Monday, October 01, 2012

Oracle Open World: Day 1

I call it Oracle Open World Day 1, but according to many people the actual Oracle Open World starts tomorrow. The day started with the streets of San Francisco filling up with OOW attendees, all wearing Oracle badges.

Being in a foreign country, a foreign language, different products & shops and customs, everything felt a bit strange and I didn't feel like I fit in. But after attending the first day of OOW, talking to people who speak my language (being Oracle!) and having the same passion (being Oracle), it felt like home again.

I started off by attending Jim Marion's session PeopleSoft Technology Special Interest Group (SIG) with main topic PeopleSoft Mobile.

Jim started off by telling and demoing how to create a mobile page using (Oracle ADF) Trinidad that connect to CI Based Web services. This was not what I was expecting, since I know from Jim's blog site that he would rather use REST services and jQuery Mobile using JSON. Not long after this, it became clear that Jim wanted to demonstrate that there are several possibilities in creating mobile pages for PeopleSoft and he started demoing using REST services with jQuery. What surprised me ,was that Jim was calling the REST services directly with an HTML output with styling. That gave a real logical twist to the subject, where we were playing around with this and creating jQuery pages and trying to read the response and adding this to the page, which is in fact using the SOAP style of web services.  What also surprised me, was authentication. He showed that when you call a REST service from a browser and authentication is set to basic, it will pop a sign in page. This is browser behavior, so no coding is required! I am definitely going to try this when I get home. But I was not alone at the session ...

Can you name all these experts? Hint

The second session I attended was from Luc Bors from Amis about Mobile Development using Oracle ADF Mobile Native. There was a large crowd and as always everyone was amazed by the possibilities and appearance. At the end everyone was asking the same question: "When will it be Generally Available?". Unfortunately Luc was not allowed to comment on that. Let's hope this will be GA soon.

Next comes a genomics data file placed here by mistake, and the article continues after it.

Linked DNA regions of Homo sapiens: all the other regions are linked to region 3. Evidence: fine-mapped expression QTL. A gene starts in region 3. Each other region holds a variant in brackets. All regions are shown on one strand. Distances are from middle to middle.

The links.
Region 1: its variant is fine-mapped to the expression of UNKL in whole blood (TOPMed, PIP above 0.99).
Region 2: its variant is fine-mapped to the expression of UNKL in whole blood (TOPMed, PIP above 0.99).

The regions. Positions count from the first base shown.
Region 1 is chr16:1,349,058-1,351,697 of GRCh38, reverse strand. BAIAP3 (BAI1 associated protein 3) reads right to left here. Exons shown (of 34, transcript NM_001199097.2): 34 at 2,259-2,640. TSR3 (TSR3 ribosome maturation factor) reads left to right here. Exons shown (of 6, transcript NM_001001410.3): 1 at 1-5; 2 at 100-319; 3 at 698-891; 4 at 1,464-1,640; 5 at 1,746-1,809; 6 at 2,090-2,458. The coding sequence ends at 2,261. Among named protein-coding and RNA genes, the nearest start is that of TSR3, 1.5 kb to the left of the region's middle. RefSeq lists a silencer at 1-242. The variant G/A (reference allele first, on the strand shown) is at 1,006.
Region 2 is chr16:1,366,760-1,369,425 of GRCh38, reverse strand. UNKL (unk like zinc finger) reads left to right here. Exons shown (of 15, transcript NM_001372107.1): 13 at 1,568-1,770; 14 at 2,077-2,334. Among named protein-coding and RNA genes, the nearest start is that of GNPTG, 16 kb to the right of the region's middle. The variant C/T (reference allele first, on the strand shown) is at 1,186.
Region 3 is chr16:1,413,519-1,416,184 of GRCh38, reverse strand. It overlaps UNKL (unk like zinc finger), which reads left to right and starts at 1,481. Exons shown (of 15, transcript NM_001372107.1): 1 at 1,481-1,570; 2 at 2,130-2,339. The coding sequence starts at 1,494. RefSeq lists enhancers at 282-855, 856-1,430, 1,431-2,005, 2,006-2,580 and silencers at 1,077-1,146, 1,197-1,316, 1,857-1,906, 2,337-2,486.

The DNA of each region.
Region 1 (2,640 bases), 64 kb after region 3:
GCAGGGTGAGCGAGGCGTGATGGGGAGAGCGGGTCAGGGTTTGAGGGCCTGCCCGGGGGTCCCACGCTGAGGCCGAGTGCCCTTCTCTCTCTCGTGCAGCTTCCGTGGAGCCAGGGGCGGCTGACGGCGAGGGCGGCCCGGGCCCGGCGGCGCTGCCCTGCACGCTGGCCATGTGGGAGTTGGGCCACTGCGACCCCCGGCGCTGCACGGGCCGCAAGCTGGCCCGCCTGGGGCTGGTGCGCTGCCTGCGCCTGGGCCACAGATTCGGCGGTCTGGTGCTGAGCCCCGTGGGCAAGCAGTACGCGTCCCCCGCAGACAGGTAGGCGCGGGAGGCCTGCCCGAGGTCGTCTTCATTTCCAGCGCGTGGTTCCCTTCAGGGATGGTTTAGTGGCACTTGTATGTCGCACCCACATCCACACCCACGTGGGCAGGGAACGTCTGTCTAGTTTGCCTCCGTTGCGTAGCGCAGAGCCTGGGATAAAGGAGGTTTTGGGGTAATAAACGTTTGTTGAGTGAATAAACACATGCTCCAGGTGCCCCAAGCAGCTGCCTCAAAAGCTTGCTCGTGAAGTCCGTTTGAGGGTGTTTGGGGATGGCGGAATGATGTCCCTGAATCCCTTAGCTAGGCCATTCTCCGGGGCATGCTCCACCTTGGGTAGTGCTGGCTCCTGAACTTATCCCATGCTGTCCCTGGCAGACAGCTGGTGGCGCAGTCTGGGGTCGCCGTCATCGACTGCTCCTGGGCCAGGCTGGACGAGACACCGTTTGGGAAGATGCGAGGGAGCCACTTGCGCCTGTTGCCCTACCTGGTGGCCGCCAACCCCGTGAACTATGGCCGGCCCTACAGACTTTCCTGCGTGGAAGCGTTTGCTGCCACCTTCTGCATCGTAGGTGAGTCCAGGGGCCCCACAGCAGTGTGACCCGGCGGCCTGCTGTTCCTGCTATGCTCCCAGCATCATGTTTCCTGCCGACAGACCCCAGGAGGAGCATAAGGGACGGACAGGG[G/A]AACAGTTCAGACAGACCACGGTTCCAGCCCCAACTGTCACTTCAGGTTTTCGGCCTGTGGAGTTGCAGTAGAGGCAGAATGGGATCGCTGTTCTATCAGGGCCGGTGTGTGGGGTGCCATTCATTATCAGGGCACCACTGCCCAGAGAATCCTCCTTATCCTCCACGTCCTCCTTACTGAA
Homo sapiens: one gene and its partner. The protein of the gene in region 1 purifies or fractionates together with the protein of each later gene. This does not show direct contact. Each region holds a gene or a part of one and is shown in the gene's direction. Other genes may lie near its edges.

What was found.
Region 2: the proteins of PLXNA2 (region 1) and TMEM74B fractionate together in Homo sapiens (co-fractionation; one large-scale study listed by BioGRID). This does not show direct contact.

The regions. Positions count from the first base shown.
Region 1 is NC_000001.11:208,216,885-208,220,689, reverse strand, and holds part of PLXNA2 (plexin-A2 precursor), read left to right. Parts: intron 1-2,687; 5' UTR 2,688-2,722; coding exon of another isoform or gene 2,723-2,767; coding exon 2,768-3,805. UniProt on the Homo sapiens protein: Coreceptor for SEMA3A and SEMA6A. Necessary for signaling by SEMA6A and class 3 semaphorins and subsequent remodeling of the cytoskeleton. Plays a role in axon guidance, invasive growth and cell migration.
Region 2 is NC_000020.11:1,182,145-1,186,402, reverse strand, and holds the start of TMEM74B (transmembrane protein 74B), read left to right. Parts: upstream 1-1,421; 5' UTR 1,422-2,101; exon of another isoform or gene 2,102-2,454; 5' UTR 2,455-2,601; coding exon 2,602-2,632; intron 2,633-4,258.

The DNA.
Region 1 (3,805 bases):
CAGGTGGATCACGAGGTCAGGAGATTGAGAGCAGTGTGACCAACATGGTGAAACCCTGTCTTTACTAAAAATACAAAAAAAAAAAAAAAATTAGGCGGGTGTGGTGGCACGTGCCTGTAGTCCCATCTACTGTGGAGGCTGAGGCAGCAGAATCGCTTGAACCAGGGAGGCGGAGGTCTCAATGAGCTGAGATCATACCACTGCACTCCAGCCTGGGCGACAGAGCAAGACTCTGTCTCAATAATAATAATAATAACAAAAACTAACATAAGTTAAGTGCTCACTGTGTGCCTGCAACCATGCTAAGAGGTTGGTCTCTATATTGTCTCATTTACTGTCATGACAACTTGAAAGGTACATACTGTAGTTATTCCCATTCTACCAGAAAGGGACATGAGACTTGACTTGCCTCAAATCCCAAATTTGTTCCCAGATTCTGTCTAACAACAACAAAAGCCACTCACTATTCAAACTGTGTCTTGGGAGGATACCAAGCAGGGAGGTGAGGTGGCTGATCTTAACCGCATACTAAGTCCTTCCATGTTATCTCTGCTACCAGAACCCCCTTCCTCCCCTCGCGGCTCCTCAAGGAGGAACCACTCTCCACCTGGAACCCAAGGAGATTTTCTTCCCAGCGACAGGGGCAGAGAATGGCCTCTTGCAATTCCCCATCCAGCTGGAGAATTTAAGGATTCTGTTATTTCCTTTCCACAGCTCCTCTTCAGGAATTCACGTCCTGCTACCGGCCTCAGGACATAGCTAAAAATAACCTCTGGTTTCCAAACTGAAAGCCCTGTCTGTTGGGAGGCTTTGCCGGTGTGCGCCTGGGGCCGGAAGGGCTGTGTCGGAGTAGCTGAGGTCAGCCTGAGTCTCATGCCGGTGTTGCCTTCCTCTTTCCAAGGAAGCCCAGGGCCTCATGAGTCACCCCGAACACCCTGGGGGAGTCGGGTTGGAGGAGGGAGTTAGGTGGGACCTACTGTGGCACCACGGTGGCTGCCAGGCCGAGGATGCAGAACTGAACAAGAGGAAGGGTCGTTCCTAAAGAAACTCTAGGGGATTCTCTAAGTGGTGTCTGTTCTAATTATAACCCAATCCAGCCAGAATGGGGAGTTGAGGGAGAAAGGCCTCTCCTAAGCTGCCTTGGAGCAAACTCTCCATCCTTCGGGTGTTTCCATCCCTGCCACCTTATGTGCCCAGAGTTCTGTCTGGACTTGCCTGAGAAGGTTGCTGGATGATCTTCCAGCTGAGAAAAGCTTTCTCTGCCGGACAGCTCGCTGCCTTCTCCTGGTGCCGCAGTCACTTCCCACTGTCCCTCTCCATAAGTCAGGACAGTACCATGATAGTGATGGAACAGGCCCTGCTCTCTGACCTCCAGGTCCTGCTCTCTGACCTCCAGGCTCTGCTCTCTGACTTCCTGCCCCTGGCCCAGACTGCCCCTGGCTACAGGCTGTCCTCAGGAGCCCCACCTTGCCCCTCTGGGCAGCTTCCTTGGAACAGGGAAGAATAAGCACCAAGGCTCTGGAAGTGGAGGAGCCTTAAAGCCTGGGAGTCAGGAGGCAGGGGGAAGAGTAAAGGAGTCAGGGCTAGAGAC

After this session everyone was running to Moscone South for the keynote from Fujitsu Limited Corporate Senior Vice President Noriyuki Toyoki, talking about hardware (new SPARC) and software and how this is a part of life. Although a very interesting keynote, everyone came to see Larry and hear what Oracle will be bringing in 2013. To give you an idea, this was me going down the escalator ...

And the line didn't stop there ...

The intro before Larry came on stage, was like being at a rock concert. Loud music with bass levels you could feel through your entire body. And like everything in America, big is not big enough, you need to go enormous. Larry was presenting on 8 screens.

After this my battery died, so no more pictures.

Larry announced 4 new topics, all concerning the Cloud:
  • IaaS

  • Private Cloud

  • Database 12c

  • Exadata X3
As you can see in the picture Larry is holding a microphone and a ppt clicker, also new this year (to Larry). At one moment Larry used his famous line "Next slide please" and continued his sentence with "Oh no, I have a clicker myself"

IaaS being Infrastructure as a Service. Oracle is now, besides SaaS (Applications in the Cloud), PaaS (Platfrom as a Service, databases, middleware), also delivering IaaS (OS, VM, etc). With this Oracle will be delivering the full Cloud solution to customers. SaaS being the Application layer, PaaS being the middleware layer for connectivity and IaaS so you can deploy custom applications and extend your application to your needs and integrate with other applications.

With Private Cloud, Oracle is offering the cloud experience, but hosted behind your own firewall. The cloud experience being, that the hardware is still owned, maintained and upgraded by Oracle against a monthly fee, but hosted safely in your own data center (think about banks).

With Oracle Database 12c (c stands for Cloud), you have a multitenant database. Also designed for the cloud, the idea is that you have one database container with pluggable database instances with all hardware resource allocation for the database, whereas before every database had its own hardware, CPU etc. With this you can have your database instances and therefore data ,truly separated, while minimizing hardware costs. This is also the goal for a multi client SaaS solution.

The last topic really got everyone astonished. Exadata X3 with Database in memory! Yes, in memory, no more using hard disks, but all data being stored on flash cache memory. Oracle is offering a 26 TB in memory storage to store not one, but all your databases. Because your databases are in memory, all I/O also happens in memory.

Some numbers:
  • 100GB/sec running SQL

  • 1.5 million flash reads I/O per second

  • 1 million flash writes I/O per second

Sounds impossible? Not according to Larry. See Larry's full keynote at

Stay tuned for tomorrow's report.

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